In the wake of the somnambulant Star Trek: The Motion Picture, the fledgling Star Trek movie series was in need of some zest, which is exactly what The Wrath of Khan provided. While retaining the thematic elements of the late-'60s TV series and utilizing the much-loved original USS Enterprise crew, Star Trek II added hefty doses of action, adventure, and suspense, injecting life into a concept that had been left moribund by its first big-screen feature. To date, this is the best Star Trek movie, and, arguably, the strongest any motion picture version of the franchise could hope to be...Gone are the pastels and clinical whites of The Motion Picture, replaced by a more pleasing burgundy uniform. The ship also seems smaller and homier than three years ago, although there's a definite warlike aspect to its comforts (witness the detail shown as the Enterprise prepares for the film's climactic battle). The characters also seem more relaxed here, and the three-pronged friendship/rivalry between Admiral Kirk (William Shatner), Spock (Leonard Nimoy), and McCoy (DeForest Kelley) harkens back to the best moments of the series...The Wrath of Khan is a top-notch, fast-paced adventure that can be enjoyed equally by fans of the series and those who have never seen an episode. There are several tense, well-executed battle sequences that feature impressive special effects and a soaring score by James Horner. The ending, which I won't reveal (although everyone probably knows it by now) is tender and poignant -- proof that Star Trek can still touch the heart. The Wrath of Khan shows the potential inherent in the Star Trek concept as applied to the big screen. It's unfortunate that none of the other films in this long-running series have come close to the level achieved by this marvelous example of entertainment.
- James Berardinelli
The Onion A.V. Club 9 of 10
Because getting Star Trek fans to agree on any issue tends to be an elusive goal, it would take an exceptional project to unite the bunch. Star Trek II: The Wrath Of Khan came closest for several reasons. Ironically enough, a significant one is that even without the words "Star Trek," the film would still be a space adventure of the highest order. Almost destined to look good by comparison, Khan followed 1979's handsome, ponderous Star Trek: The Motion Picture, which spent a lifetime reintroducing each of the show's characters and another lifetime letting them drift through an endless nebula of special effects. Like Superman II, another superior sequel, Khan dispenses with the formalities and gets down to the business at hand...Director Nicholas Meyer came to the project with little knowledge of the series and little concern for avoiding such topics as the graying of the Enterprise crew: He made a central issue out of William Shatner's age, and brought mortality to center stage by killing off a major character. For all that, the film still stays planted in the Star Trek universe. It digs deep into the show's archives to find its titular villain, a genetically engineered superman played by Ricardo Montalban, last seen making a new start on an uninhabited planet after trying to take over the Enterprise. Now eager for revenge on Shatner after living for decades in the aftermath of an ecological disaster that killed most of his crew, Montalban finds the means to even the score after he commandeers a passing starship. What follows works both as a confrontation between two characters and as a showdown between two happily larger-than-life actors. Shatner and Montalban never share the same space, but their face-offs highlight the film, as they both wring every drop of drama out of their lines.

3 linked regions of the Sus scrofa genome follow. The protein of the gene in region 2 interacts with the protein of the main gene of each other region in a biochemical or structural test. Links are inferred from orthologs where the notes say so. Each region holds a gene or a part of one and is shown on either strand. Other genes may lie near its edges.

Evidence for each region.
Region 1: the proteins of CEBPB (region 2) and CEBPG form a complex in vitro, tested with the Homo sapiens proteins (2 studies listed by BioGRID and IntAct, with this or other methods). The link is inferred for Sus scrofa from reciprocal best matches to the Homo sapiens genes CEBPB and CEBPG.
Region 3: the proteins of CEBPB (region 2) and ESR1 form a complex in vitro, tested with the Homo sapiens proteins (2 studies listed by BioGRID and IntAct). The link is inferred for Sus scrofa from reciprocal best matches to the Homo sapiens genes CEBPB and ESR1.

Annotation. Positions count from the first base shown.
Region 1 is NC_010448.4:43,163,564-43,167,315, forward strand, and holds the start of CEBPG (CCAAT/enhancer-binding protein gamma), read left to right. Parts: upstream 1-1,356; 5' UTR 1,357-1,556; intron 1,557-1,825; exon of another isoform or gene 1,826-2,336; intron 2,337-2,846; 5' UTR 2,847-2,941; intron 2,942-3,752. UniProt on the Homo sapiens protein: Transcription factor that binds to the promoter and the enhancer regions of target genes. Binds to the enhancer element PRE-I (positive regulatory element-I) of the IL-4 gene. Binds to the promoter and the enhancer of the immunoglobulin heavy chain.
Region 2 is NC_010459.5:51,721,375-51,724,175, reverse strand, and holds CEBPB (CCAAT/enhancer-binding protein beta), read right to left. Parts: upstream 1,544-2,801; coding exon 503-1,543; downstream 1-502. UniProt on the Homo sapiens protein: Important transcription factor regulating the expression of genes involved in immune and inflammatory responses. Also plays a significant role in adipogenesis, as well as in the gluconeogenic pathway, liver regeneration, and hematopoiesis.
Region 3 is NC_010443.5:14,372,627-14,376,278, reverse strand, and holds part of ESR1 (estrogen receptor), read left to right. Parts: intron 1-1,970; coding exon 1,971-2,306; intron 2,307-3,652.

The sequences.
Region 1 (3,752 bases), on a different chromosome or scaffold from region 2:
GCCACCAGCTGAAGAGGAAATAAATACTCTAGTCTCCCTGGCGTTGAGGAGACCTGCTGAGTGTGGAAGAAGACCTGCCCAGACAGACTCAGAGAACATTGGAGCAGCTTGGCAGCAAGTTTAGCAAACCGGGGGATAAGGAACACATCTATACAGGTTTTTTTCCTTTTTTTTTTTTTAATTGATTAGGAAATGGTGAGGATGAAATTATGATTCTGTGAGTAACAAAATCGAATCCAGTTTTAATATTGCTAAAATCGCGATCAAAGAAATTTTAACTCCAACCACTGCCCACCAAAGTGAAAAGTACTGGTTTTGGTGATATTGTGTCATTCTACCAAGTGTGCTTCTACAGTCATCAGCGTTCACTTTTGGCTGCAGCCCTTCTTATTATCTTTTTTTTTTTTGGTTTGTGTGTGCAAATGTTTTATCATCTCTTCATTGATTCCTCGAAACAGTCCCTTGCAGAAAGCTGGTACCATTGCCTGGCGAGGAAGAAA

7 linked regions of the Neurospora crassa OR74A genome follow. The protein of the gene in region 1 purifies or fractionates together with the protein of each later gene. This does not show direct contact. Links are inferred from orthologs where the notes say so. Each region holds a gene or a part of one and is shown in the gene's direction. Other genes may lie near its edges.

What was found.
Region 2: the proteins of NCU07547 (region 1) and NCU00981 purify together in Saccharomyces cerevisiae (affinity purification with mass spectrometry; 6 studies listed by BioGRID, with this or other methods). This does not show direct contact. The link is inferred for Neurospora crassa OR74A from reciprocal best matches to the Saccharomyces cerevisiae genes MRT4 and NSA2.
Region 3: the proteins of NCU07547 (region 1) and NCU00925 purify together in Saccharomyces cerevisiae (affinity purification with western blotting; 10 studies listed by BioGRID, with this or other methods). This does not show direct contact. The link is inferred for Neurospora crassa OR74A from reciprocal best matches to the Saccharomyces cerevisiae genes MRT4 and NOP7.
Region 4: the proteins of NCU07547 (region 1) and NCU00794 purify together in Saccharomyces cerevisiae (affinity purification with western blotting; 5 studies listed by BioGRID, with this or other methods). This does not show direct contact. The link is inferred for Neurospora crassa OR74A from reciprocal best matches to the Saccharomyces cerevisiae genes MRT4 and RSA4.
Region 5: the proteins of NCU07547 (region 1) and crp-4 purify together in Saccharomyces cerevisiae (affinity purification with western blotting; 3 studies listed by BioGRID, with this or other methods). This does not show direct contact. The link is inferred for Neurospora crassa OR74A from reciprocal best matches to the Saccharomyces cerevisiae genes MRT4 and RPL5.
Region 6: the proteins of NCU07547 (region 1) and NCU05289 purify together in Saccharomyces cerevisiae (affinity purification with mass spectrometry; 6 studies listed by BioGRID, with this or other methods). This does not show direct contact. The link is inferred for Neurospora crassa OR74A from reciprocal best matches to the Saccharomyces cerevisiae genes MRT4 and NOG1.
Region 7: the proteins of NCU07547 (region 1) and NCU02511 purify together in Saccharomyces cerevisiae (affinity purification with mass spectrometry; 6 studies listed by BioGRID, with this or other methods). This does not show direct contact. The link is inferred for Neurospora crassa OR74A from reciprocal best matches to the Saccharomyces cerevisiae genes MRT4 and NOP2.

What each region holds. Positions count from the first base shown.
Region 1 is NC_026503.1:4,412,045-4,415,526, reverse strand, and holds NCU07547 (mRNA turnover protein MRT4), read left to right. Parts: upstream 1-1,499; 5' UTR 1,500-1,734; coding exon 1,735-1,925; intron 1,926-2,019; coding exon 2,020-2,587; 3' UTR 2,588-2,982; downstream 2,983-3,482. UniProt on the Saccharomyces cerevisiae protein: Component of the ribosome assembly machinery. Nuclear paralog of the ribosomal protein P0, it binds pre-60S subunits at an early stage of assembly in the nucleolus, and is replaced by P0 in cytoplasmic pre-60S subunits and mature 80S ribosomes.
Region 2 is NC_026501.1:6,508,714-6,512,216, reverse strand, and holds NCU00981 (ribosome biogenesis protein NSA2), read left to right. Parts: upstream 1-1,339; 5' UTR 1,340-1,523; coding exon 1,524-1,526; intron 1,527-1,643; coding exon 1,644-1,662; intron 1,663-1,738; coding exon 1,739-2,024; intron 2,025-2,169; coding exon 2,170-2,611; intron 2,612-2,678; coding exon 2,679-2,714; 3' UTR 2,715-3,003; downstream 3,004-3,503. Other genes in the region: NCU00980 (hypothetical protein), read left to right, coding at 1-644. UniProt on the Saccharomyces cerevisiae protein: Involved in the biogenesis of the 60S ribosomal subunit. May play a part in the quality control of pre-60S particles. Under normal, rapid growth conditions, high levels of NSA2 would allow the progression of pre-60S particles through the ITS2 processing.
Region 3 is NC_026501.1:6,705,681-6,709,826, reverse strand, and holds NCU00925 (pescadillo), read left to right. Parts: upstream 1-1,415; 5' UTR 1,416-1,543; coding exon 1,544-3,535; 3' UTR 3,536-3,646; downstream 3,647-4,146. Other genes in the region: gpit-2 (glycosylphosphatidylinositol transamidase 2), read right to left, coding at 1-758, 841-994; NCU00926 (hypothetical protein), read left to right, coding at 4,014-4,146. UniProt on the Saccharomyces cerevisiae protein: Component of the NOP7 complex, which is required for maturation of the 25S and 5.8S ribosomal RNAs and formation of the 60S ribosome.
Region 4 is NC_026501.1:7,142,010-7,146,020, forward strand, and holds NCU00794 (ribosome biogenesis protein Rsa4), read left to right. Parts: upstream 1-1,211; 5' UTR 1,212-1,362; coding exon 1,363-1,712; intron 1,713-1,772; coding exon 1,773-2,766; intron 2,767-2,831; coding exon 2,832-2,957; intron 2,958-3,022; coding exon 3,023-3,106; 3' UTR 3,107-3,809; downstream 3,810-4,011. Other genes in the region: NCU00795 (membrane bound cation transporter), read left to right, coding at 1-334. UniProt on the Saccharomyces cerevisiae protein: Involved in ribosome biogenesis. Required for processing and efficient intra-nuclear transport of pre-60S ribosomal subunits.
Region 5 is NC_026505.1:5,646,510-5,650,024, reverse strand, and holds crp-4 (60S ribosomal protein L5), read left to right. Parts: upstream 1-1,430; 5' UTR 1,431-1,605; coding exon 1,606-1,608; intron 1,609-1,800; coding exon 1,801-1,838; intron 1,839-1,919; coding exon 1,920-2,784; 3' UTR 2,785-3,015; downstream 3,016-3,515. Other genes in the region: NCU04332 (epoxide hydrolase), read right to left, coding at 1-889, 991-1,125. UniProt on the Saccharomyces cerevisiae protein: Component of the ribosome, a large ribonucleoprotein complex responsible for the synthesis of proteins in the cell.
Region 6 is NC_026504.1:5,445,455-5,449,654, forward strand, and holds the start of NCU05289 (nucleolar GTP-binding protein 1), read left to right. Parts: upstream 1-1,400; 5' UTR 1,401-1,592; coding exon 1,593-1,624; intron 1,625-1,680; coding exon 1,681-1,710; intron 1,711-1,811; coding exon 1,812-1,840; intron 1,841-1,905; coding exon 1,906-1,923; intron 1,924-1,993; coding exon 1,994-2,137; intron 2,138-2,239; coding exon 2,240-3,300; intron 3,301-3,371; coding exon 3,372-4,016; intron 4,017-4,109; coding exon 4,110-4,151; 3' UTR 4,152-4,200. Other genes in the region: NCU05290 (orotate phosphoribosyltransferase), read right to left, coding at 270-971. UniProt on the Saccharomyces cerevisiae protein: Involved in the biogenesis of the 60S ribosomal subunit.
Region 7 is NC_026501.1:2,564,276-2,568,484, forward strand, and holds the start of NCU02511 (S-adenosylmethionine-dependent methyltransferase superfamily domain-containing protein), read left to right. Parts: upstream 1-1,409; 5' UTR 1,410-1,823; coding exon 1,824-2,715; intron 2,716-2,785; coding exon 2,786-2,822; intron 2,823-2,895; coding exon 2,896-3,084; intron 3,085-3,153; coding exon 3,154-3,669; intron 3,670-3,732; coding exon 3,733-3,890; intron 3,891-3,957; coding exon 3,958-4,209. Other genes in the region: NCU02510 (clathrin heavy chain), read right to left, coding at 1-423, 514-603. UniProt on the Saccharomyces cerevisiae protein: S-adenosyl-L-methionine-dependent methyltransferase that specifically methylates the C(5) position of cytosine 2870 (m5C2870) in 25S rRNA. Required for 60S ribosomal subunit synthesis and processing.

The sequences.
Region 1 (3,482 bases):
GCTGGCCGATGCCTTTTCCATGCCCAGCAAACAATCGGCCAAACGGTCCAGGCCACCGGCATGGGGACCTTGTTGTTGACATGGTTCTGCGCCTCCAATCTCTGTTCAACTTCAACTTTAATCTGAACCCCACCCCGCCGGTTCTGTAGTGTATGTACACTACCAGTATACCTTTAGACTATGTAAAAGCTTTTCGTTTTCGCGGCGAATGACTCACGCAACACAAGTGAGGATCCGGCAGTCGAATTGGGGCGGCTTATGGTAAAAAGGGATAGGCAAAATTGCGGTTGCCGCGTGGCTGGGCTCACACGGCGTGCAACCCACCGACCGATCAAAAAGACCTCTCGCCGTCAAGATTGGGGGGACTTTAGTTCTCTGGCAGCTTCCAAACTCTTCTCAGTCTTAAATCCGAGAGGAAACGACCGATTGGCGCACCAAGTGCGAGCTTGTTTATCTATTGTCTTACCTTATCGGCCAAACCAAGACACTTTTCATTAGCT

- Keith Phipps